Roberto and I tour Temple of Confessions, a performance/installation combining the format of the ethnographic diorama with that of the religious dioramas found in colonial Mexican churches. For three-day periods, we exhibit ourselves inside Plexiglas boxes as "end-of-the-century saints." Those visitors who wish to "confess" their intercultural fears and desires to us have three options: they can either confess into microphones placed on kneelers in front of the boxes (their voices are recorded and altered in post-production to ensure their anonymity), or, if they are shy, they can write their confessions on cards and deposit them in an urn. If they are extremely shy, they can call an 800 number.

The "confessions" are quite emotional and intimate. They range from confessions of extreme violence and racism toward Mexicans and other people of color, to expressions of incommensurable tenderness and solidarity with us, or with our perceived cause. Some are filled with guilt or fear, fear of cultural/political/sexual invasion, violence, rape, and disease. Other confessions are fantasies about escaping one's identity: Anglos wanting to be Mexican or Indian or vice versa, self-hating Latinos wanting to be Anglo or simply "blond." There are also many descriptions (both real and fictitious, but equally revealing) of intercultural sexual encounters.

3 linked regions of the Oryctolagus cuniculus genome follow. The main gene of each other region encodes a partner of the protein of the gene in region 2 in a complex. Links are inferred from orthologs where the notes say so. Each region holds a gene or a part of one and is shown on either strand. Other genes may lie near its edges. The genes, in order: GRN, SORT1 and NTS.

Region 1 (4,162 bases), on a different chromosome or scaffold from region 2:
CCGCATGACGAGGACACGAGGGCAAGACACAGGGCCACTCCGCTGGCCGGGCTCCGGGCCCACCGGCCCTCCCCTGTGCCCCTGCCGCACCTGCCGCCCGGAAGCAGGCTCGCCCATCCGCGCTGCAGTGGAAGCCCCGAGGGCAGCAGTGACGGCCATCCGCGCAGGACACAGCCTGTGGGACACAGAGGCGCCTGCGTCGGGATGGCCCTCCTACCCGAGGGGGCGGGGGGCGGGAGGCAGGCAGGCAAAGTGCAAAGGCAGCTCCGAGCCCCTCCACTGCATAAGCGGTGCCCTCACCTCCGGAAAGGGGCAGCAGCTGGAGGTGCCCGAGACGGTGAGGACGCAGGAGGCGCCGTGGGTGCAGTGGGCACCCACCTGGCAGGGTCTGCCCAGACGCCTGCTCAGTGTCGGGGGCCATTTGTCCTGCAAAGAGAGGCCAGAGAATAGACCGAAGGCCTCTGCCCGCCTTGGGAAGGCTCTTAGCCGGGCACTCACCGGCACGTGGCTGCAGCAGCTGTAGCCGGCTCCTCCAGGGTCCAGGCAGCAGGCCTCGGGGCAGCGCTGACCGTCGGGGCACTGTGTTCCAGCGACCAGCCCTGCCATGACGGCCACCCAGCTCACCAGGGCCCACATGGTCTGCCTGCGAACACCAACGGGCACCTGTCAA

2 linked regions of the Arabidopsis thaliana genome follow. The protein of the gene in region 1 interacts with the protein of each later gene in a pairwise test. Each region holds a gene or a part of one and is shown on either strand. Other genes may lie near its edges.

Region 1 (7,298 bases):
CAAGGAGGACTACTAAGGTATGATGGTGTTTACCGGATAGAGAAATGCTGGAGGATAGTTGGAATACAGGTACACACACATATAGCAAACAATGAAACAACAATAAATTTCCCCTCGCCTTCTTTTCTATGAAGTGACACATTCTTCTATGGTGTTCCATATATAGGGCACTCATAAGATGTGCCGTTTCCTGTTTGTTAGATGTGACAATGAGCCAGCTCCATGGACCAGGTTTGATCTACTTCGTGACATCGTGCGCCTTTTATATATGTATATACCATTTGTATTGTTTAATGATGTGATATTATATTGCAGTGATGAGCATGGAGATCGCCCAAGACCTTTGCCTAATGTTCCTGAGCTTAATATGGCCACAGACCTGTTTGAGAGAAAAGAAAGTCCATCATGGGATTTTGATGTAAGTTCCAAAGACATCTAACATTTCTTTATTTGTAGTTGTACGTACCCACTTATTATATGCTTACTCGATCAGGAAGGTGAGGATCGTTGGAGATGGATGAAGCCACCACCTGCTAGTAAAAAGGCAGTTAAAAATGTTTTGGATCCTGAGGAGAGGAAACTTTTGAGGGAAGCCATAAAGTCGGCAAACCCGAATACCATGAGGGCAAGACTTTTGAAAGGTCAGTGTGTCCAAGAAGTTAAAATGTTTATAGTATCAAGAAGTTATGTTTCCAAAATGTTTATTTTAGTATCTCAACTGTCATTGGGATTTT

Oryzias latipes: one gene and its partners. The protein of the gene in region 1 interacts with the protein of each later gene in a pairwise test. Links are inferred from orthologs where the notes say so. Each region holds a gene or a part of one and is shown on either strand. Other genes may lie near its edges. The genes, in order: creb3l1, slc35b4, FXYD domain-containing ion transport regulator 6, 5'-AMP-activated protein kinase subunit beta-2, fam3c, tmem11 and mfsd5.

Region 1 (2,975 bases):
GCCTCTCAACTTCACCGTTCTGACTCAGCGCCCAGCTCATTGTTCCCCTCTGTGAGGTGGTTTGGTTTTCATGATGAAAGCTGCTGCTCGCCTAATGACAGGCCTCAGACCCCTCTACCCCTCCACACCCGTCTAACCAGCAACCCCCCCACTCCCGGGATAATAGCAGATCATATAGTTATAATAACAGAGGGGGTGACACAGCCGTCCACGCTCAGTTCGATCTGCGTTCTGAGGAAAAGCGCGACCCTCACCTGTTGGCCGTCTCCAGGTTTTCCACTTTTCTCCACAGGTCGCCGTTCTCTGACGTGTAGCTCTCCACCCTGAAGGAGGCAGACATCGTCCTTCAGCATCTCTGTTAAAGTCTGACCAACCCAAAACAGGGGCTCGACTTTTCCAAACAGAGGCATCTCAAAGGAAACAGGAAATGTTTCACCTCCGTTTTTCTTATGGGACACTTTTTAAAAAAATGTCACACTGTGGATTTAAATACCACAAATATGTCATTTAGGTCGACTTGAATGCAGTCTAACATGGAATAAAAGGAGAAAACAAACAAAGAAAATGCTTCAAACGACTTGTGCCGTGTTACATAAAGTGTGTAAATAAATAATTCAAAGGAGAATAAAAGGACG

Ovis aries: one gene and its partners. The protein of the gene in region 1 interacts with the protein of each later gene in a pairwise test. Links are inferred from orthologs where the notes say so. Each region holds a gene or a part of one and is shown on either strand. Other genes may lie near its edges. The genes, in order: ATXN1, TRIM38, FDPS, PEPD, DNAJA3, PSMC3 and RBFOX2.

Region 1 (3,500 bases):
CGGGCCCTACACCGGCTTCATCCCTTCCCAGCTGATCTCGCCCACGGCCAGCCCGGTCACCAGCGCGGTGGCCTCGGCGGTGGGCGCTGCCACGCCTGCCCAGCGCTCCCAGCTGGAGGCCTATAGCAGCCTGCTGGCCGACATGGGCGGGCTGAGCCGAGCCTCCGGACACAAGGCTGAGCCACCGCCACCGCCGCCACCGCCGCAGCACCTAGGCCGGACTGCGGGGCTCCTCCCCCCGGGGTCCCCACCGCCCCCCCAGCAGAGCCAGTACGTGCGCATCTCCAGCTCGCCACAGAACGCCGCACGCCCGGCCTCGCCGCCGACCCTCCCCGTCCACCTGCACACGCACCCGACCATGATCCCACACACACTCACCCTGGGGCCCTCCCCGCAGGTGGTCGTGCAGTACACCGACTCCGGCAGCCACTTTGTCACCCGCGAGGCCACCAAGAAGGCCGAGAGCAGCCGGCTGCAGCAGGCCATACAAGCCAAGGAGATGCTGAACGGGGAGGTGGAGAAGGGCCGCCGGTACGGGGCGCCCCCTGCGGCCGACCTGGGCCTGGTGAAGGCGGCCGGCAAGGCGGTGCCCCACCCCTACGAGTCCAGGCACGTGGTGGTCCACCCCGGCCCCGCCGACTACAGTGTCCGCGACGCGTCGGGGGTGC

By the end of the third day, we leave the Plexiglas boxes and are replaced by human-sized wax effigies. The Temple of Confessions remains as an installation piece for eight weeks, and written and phone confessions continue to be accepted. The project is documented in a PBS documentary, a radio documentary for NPR, and a book (Power House, NY) with the same title. The last performance of the tour takes place at the Corcoran Gallery of Art in Washington DC.


*Radio Free Pocha